Catching killers, empowering women
- Wits University
Wits Journalism lecturer Dr Nechama Brodie turned her PhD on femicide into a book and won a grant to develop a Homicide Media Tracker based on her research.
Obtaining reliable, standardised and rich data about homicide [illegal killings] is a challenge that faces violence researchers all over the world.
The envisaged Homicide Media Tracker will be a tool to track homicide using news archives, to study violence in society and the role of the media in shaping public opinion.
The SAGE Ocean Concept Grant of £2,000 (approximately R45 000) will be used for software licensing and storage costs related to getting the project from concept to pilot phase, and contribute towards basic branding, marketing and networking for the project.
“Media data about crime can be useful for social research but only if you know how to collect, curate, and interrogate it. I knew that with the right tools, I could scale up my research to cover more homicide types reported in media over a greater time period,” says Brodie, who built a femicide media database for her PhD.
The manual annotation and compilation of data on more than 400 murders linked to 3,200 unique articles took Brodie five years.
The Homicide Media Tracker will enable researchers to build and share rich databases of media content and create detailed profiles of violent crime over time. The grant will fund new or adapted digital tools and applications to supplement existing spreadsheets, which can easily be shared in open data cross-disciplinary projects.
Why monitor murder in the media?
Because societal violence can’t be studied in a laboratory, surveillance of its after-effects provides the data. These data are often in the form of statistics and information from police, courts, hospitals or mortuaries. However, data is often limited or unreliable, particularly in high-crime and low-income settings.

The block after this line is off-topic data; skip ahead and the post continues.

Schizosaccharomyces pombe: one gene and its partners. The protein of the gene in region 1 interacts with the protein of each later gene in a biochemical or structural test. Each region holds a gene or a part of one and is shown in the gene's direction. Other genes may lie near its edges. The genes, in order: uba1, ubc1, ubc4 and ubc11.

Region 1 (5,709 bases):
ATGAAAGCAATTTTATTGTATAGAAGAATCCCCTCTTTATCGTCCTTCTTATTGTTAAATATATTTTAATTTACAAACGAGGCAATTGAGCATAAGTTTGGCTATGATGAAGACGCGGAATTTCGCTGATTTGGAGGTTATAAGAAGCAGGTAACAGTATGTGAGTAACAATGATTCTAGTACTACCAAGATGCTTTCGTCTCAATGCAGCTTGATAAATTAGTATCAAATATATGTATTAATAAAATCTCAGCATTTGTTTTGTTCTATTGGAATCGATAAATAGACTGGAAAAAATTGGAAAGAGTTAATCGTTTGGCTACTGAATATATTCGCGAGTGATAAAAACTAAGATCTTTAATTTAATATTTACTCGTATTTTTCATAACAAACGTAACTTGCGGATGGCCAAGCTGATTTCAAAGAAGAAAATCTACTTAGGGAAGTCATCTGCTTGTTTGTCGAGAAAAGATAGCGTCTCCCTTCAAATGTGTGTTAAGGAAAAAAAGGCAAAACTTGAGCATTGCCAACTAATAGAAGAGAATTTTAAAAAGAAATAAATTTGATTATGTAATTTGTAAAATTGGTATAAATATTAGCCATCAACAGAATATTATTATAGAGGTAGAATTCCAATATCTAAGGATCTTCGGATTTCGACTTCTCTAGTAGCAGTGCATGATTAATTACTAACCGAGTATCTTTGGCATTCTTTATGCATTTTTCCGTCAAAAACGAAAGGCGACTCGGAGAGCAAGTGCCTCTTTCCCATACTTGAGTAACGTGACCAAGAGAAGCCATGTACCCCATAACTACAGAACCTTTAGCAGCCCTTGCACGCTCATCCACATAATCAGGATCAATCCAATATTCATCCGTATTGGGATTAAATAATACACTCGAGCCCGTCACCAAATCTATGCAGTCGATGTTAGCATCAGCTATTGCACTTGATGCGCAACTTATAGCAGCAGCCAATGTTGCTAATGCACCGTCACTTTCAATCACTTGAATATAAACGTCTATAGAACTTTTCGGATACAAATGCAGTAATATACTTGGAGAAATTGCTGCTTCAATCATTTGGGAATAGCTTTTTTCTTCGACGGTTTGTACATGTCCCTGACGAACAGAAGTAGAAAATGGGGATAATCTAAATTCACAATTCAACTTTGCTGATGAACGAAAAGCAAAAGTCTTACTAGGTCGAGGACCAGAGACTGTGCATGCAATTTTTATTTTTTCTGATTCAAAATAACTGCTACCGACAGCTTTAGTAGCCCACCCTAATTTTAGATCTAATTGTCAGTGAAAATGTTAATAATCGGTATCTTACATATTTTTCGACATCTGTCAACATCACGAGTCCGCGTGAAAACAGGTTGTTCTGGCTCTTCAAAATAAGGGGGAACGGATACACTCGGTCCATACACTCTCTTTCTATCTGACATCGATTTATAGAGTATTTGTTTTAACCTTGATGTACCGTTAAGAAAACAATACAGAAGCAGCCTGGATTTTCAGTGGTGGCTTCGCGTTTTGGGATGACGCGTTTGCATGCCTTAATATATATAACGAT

Although media reports on crime are mostly anecdotal (offering insights into a single event based on eyewitness accounts or limited statements), they have the potential to help fill in some of the ‘missing’ pieces, and add depth or breadth to what information is available.
“Media coverage can provide a rich resource of homicide data over time, which allows us to study how crime and perceptions of crime have changed,” says Brodie.“More knowledge means we have a better chance of understanding violence as a global and local phenomenon, which can help us identify strategies for resolving and preventing violence.”
The books behind the bodies
Brodie has released two books during lockdown, both themed around femicide.
Femicide in South Africa, based on Brodie’s doctoral research and which ultimately led to the Homicide Media Tracker, was released in July.
On Tuesday, 25 August, Brodie will be in conversation with gender activist and award-winning author, Professor Pumla Dineo Gqola in a CNA and NB Publishers virtual launch of Femicide in South Africa (Kwela).
Register for the virtual launch here: https://zoom.us/webinar/register/WN_tSKpWXXzS5m6WfA7uF-aLw
On Monday, 31 August, Brodie is a panelist in a webinar hosted by the Human Sciences Research Council and others on the theme of gender-based violence and femicide and “invigorating our response to government’s national strategic plan (2020) to GBVF”.
Pre-register for the webinar here: https://zoom.us/j/92473138974?pwd=RHA3N3dlWjF1bWprWFVwODVRdmp6dz09
Brodie’s second novel, Three Bodies (Macmillan), was published in May and investigates the seemingly unconnected deaths of three women all found near bodies of water in Gauteng.